While almost half of today’s high net worth individuals (HNWIs) have lived in one country only, it may surprise people to know that 22 per cent have lived in two countries, 12 per cent have lived in three countries, 4 per cent have lived in four countries and 4 per cent have lived in five or more countries, according to the Barclays Wealth Insights 2018 report.
This report shows that a HNWI community which is increasingly more mobile and younger, impacts on wealth planning needs; flexibility and compliance in multiple jurisdictions is becoming a staple requirement.
However, these statistics mean little unless we understand the growth trends within this group of individuals.
The global number of HNWIs grew to 18.1 million in 2017 (an increase of almost 8 per cent) and was matched by a growth in HNWI wealth by 10.6 per cent to breach the $70trn mark, according to Capgemini’s 2018 World Wealth Report.
Understanding why HNWIs are more mobile is easy – education, lifestyle, family, international careers, healthcare, marriage, climate, retirement and political security are a few and the list could go on.
However, HNWIs understand that to be globally mobile, they need a solution to preserve the transferability and portability of assets and wealth.
High wealth and high income bring specific challenges in balancing legal or tax compliance, transparency, privacy and – importantly – safety.
For example, the tax and retirement needs, cost of living and possible care costs of HNWIs are different from other investors. These individuals and their advisers understand that dealing with these requirements in a foreign jurisdiction can create additional challenges.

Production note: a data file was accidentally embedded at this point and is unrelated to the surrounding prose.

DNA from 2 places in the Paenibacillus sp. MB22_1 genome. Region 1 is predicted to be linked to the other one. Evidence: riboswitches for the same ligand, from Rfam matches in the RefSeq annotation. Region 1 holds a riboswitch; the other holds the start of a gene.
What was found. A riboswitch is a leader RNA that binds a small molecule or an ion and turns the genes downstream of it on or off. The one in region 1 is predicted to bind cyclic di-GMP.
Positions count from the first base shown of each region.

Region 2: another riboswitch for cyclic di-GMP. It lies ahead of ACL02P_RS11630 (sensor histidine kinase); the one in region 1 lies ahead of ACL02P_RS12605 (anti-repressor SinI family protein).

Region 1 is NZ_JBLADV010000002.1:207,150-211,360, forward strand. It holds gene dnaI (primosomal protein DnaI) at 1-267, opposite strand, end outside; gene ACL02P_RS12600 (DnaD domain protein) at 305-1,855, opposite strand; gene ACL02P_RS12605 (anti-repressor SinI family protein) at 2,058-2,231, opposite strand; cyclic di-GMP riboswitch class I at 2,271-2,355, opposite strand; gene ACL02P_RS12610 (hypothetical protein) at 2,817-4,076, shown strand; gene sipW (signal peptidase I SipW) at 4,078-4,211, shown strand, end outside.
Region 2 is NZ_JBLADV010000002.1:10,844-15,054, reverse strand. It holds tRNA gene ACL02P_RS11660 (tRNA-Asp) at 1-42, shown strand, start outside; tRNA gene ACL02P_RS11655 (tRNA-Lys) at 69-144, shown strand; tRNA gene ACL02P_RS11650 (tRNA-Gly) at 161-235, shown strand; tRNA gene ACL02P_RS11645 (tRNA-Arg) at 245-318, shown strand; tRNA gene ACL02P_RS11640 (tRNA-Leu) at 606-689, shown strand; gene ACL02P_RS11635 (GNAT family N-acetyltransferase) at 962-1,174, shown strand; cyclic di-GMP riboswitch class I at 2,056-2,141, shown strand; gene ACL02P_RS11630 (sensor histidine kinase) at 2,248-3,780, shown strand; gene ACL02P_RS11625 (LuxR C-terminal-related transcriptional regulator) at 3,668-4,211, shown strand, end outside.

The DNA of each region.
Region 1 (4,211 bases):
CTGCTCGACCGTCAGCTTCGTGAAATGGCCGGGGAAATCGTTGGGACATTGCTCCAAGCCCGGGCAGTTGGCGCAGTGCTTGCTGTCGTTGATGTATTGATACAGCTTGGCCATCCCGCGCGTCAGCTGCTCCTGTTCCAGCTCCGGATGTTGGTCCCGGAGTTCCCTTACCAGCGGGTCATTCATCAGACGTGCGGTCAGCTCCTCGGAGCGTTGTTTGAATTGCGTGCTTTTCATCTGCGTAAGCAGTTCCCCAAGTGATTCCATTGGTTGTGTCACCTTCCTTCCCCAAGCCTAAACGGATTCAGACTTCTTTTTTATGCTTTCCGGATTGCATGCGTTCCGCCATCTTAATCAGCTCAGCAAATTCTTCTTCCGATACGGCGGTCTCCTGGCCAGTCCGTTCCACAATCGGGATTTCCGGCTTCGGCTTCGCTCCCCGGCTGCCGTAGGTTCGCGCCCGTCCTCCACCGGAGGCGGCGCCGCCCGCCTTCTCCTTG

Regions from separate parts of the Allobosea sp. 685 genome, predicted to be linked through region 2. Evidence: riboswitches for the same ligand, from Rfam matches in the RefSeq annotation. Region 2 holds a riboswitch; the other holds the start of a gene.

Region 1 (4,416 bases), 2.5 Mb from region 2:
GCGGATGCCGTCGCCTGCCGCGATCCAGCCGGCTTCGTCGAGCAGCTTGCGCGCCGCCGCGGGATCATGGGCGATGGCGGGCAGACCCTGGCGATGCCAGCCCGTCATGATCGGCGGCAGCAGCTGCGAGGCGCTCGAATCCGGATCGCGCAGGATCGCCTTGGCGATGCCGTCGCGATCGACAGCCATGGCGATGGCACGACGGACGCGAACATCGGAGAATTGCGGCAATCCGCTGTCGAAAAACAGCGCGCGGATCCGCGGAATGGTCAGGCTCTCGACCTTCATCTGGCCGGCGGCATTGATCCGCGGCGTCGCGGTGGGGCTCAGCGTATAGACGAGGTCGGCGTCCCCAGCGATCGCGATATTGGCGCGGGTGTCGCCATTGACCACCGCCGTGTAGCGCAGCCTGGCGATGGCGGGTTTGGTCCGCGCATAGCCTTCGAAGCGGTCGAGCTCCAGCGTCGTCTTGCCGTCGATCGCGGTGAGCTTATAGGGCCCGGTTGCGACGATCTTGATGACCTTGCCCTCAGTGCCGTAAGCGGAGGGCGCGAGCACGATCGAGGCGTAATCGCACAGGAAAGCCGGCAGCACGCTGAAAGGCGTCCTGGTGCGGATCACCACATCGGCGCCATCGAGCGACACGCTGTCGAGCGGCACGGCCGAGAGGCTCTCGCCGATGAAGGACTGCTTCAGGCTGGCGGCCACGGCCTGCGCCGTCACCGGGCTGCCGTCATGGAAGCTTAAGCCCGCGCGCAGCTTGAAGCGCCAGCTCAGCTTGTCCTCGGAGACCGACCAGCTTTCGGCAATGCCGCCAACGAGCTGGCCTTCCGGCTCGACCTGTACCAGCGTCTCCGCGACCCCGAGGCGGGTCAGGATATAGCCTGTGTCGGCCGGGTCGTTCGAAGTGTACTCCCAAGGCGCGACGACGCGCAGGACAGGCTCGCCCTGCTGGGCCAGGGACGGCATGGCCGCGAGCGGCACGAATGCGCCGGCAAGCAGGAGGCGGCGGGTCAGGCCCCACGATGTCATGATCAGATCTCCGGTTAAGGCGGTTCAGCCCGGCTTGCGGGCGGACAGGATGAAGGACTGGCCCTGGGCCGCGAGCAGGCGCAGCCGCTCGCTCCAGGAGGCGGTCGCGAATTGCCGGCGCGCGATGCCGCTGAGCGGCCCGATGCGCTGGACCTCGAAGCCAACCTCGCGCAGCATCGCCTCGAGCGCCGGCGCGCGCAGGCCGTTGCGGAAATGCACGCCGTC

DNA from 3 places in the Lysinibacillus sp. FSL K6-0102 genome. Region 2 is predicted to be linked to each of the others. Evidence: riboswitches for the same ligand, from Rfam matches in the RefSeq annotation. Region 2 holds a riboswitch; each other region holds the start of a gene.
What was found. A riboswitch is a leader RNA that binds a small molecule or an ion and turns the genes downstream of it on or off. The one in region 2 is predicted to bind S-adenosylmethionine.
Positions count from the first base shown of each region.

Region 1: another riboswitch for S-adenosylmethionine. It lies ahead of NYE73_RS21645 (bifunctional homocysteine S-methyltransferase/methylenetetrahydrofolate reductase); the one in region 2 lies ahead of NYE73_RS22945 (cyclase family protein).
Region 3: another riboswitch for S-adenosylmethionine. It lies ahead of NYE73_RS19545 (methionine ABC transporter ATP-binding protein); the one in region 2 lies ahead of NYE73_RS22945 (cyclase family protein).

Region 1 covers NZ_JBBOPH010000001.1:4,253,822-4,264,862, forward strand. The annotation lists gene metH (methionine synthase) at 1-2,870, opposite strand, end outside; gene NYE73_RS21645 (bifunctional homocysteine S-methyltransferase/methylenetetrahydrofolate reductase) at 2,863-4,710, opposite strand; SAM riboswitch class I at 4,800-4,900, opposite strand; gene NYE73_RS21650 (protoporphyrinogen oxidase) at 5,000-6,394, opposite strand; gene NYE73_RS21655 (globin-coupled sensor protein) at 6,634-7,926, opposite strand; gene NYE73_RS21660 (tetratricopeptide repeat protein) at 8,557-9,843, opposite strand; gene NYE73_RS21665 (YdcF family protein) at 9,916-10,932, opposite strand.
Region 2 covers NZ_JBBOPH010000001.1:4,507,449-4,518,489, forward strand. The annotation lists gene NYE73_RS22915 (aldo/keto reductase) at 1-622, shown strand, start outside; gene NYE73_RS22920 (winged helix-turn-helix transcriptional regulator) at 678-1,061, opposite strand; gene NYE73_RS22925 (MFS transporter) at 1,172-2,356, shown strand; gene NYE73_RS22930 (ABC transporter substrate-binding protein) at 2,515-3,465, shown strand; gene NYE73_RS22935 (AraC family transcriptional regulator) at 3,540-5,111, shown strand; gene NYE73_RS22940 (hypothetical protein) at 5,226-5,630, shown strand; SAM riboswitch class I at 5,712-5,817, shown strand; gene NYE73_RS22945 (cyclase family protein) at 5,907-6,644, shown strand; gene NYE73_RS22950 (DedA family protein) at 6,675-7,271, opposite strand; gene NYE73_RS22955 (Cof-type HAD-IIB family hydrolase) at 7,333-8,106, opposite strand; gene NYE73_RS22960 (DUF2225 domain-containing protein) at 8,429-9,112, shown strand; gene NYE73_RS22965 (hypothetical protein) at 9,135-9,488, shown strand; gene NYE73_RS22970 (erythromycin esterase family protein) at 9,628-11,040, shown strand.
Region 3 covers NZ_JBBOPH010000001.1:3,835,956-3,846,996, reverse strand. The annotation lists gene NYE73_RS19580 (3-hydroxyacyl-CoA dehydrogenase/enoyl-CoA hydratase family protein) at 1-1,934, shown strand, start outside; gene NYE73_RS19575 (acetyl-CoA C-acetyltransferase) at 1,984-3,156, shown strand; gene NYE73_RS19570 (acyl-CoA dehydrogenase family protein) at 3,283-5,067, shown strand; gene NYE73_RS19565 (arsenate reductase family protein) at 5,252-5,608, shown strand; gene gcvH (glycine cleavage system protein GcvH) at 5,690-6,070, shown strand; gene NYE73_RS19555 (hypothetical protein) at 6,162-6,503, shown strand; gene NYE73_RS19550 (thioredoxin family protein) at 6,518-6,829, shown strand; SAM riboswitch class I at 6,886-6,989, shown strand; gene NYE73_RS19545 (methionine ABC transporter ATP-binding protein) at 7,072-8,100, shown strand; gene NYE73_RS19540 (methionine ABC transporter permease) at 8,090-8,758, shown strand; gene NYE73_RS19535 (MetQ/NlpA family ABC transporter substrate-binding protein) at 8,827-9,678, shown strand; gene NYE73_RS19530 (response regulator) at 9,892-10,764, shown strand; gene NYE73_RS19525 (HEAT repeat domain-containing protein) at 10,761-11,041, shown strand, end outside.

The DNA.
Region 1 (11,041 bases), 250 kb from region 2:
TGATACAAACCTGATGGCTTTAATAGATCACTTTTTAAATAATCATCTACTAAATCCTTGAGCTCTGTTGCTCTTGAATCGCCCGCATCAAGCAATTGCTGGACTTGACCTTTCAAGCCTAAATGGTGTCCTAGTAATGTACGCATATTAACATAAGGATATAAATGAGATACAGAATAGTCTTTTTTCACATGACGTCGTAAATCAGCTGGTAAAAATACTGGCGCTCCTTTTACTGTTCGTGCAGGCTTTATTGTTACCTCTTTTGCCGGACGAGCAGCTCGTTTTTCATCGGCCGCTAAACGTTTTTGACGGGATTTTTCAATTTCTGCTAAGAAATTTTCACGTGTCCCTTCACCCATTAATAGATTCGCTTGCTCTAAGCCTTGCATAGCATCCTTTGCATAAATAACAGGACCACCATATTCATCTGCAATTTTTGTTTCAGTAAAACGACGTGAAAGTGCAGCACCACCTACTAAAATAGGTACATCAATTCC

This has led to competition from offshore structures on how to handle growing mobility in line with tax-related pressures, and intricate global family networks.
Understanding the tax implications of moving jurisdictions and the potential impact on succession planning is an essential exercise for HNWIs looking to move countries or continents. Indeed, expatriates make up 11.4 per cent of the global HNWI population, according to GlobalData, a research consulting firm.
For clients, including HNWIs, chasing new horizons here are some points to consider before they move:
Knowing when a move to a different jurisdiction will happen can help assess when wealth, succession or estate planning needs to begin. But even if precise timing is not known, planning early for what your client wants and needs in the future will allow you to consider how best to meet those needs with the right tools and solutions.
The benefit of a life policy is not being restricted on when it needs to be taken out. However, it can be a tax-efficient solution now and adapt as circumstances change.
2) Have you taken advice?
Without the right advice, it is difficult to make informed decisions for long-term protection and comfort. The right advice also allows clients to put succession plans in place to reflect their intentions in the event of death.
Although absolute certainty on future tax or regulatory changes is rarely attainable, getting the right advice for a cash and asset portfolio is the best way to understand the risks to it on moving to another jurisdiction. In addition, succession laws differ from country to country, and expatriates may inadvertently get taxed twice.